UPFRONT: A Revolting Concoction

Categories:      Opinion
Wednesday, May 9th, 2012 at 12:35 PM
UPFRONT: A Revolting Concoction by Cory Vaillancourt
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Over eons of evolutionary development, human beings have become naturally inclined to seek out efficiency. Those unlucky cavemen who were not so inclined often found themselves inundated with tiresome, time-consuming tasks; as a result, they had a tough time passing on their genes, considering the unending litany of caveman-type work they probably encountered – I’m thinking cooking brontosaurus burgers, rearranging big cave rocks, and domesticating saber-tooth tigers.

Human beings also have, over those eons of evolutionary development, become naturally inclined to seek out pleasure; those unlucky cavemen who were not so inclined often found themselves enshrouded in severe, untreatable pain; as a result, they had a tough time passing on their genes, considering the unending litany of caveman-type injuries they probably incurred – I’m thinking burnt hands from handling brontosaurus burgers, broken feet from dropping big cave rocks, and saber-tooth puncture wounds from trying to pet the big nice kitty.

I like pizza. I also like ice cream. Both of these things give me pleasure on some small level, but there is little efficiency. However, if we were to combine pizza and ice cream, the revolting concoction would be less pleasurable, albeit more efficient. Therefore, combining efficiency with pleasure is not always the best option. Some pleasures are savored best independent of other pleasures. Right?

Oh, to hell with it. It is our natural human inclination to seek both pleasure and efficiency, so I’m not going to fight it. In fact, I’m going to encourage it, no matter how revolting the ensuing concoction may be.

I like fantasy football. I also like following politics. As the product of eons of evolution, I have found it highly inefficient to like both of these things independently; so, to increase both efficiency and pleasure, I present to you the next revolting concoction in human evolutionary development:

Fantasy government.

That’s right, it’s the highly efficient dual pleasure of playing fantasy football and following politics at the same time! And I want you to play it with me.

Here’s how it works: We can choose which online fantasy league we want to be in – fantasy United States Senate, fantasy United States House of Representatives, or fantasy Congress (both the United States Senate and House). We could even form a league confined solely to your state house, state senate, county council, or even city council.

When one of your players, er, legislators, sponsors a bill they earn six points. If they co-sponsor a bill, they earn three points. If that bill passes and becomes law, that counts as an extra point. A “Yes” vote on a piece of legislation that passes or a “No” vote on a piece of legislation that fails is also worth one point. Conversely, a “Yes” vote on a piece of legislation that fails or a “No” vote on a piece of legislation that passes removes a point.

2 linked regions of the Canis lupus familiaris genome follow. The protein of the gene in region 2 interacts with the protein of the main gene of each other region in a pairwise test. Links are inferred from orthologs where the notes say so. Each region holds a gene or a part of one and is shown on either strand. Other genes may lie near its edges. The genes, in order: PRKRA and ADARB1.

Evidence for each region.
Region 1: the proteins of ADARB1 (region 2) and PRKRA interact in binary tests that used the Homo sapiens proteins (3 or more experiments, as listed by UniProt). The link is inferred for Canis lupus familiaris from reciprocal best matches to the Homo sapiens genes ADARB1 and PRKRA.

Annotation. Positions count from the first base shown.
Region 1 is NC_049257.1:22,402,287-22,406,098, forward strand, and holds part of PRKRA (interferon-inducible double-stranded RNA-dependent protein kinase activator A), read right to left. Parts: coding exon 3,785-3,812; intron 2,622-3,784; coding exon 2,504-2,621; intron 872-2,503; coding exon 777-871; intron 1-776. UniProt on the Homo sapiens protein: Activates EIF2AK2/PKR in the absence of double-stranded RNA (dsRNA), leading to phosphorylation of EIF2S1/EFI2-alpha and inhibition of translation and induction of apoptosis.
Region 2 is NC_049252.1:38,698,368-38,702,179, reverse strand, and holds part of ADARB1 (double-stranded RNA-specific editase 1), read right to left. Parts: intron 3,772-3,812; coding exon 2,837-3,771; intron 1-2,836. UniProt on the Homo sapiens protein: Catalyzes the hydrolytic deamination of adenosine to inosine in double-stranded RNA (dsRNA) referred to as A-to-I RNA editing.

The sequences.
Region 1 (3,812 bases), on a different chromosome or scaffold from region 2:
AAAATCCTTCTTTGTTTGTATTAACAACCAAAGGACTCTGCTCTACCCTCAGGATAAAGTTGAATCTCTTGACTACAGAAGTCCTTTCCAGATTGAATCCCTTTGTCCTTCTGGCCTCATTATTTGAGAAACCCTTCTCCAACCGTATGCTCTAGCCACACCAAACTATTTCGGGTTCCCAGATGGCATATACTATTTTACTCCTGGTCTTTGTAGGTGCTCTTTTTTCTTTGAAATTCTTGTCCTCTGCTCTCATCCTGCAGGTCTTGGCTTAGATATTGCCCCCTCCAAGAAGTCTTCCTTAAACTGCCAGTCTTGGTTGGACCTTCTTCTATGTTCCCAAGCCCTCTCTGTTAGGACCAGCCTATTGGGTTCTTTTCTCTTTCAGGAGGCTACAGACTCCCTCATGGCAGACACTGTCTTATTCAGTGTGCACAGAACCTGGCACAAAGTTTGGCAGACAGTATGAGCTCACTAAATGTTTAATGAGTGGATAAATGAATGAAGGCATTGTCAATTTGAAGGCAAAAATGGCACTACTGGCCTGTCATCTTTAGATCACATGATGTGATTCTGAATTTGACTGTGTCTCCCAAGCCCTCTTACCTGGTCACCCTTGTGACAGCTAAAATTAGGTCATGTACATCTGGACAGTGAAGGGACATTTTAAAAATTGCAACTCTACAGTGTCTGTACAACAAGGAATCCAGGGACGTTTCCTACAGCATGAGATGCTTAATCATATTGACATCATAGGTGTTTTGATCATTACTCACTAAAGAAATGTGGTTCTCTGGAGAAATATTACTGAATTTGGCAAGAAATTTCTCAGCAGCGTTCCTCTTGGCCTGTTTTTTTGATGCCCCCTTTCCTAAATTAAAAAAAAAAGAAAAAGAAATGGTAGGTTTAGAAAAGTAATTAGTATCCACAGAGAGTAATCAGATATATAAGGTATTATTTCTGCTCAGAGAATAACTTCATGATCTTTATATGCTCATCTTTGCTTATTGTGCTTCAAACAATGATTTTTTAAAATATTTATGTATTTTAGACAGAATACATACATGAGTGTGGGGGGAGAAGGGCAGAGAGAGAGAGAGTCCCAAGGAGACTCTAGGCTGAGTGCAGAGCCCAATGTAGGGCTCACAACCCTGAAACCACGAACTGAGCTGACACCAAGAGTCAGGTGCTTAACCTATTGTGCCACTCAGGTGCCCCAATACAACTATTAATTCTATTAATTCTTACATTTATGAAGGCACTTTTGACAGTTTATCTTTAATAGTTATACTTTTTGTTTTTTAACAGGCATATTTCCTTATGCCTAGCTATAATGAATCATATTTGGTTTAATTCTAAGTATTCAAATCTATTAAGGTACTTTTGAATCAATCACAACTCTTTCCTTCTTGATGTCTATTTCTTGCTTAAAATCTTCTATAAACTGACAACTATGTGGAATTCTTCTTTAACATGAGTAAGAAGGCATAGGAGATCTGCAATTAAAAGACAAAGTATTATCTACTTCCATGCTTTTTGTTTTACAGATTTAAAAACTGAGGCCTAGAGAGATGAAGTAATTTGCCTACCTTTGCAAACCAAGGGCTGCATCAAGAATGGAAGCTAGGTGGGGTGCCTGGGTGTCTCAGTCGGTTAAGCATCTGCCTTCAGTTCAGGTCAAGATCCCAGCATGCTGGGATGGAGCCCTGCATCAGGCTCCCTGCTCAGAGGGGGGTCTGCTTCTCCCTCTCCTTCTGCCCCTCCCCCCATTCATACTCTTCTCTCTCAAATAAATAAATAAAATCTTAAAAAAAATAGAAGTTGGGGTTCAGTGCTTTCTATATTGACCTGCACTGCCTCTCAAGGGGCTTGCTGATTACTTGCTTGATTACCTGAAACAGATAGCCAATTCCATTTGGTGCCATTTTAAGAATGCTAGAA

Draft wisely though; just like fantasy football, you don’t want to find yourself rooting against your favorite team; as a Bears fan, I’ve never been able to bring myself to draft Brett Favre or Aaron Rodgers, nor the Green Bay defense. This has hurt me in the past, points-wise, but I have a moral opposition to the Pack’s very existence. So, if you’re a Democrat, don’t draft Congressman Mile Kelly. Republicans, ditto for Erie Mayor Joe Sinnott. You also want to be sure that you don’t work against yourself – because that would be inefficient – by playing your quarterback against your defense, i.e. drafting County Councilman Ebert Beeman and County Councilman Whitey Cleaver, because no matter their individual performances, your win will always be balanced against your loss, netting you zero points.

Drafting Ebert Beeman may not be a good option anyway – he’s probably going to be subject to disciplinary action by the league, er, the County Council, and may not finish out his season, er, term. For example, if you were to have drafted City Councilman Joe Schember, you’re currently out of luck – he unexpectedly resigned yesterday, underscoring your need to draft a deep bench. You’ve got to watch out for those types of situations – players tainted with off-the-field problems, or players not known for their reliability – because your players can’t score points if they’re not on the field.

What do you think? Would you play fantasy government with me? This idea isn’t fully formed yet, so I’m open to suggestions on scoring, rosters, and, of course, league fees – because I like fantasy football, and I like following politics, so I combined them into fantasy government, but  I also like gambling, and combining them would be an efficient, if not revolting concoction.

 

Cory Vaillancourt is a brilliant writer/complete hack and can be complimented/heckled at cVaillancourt@ErieReader.com.

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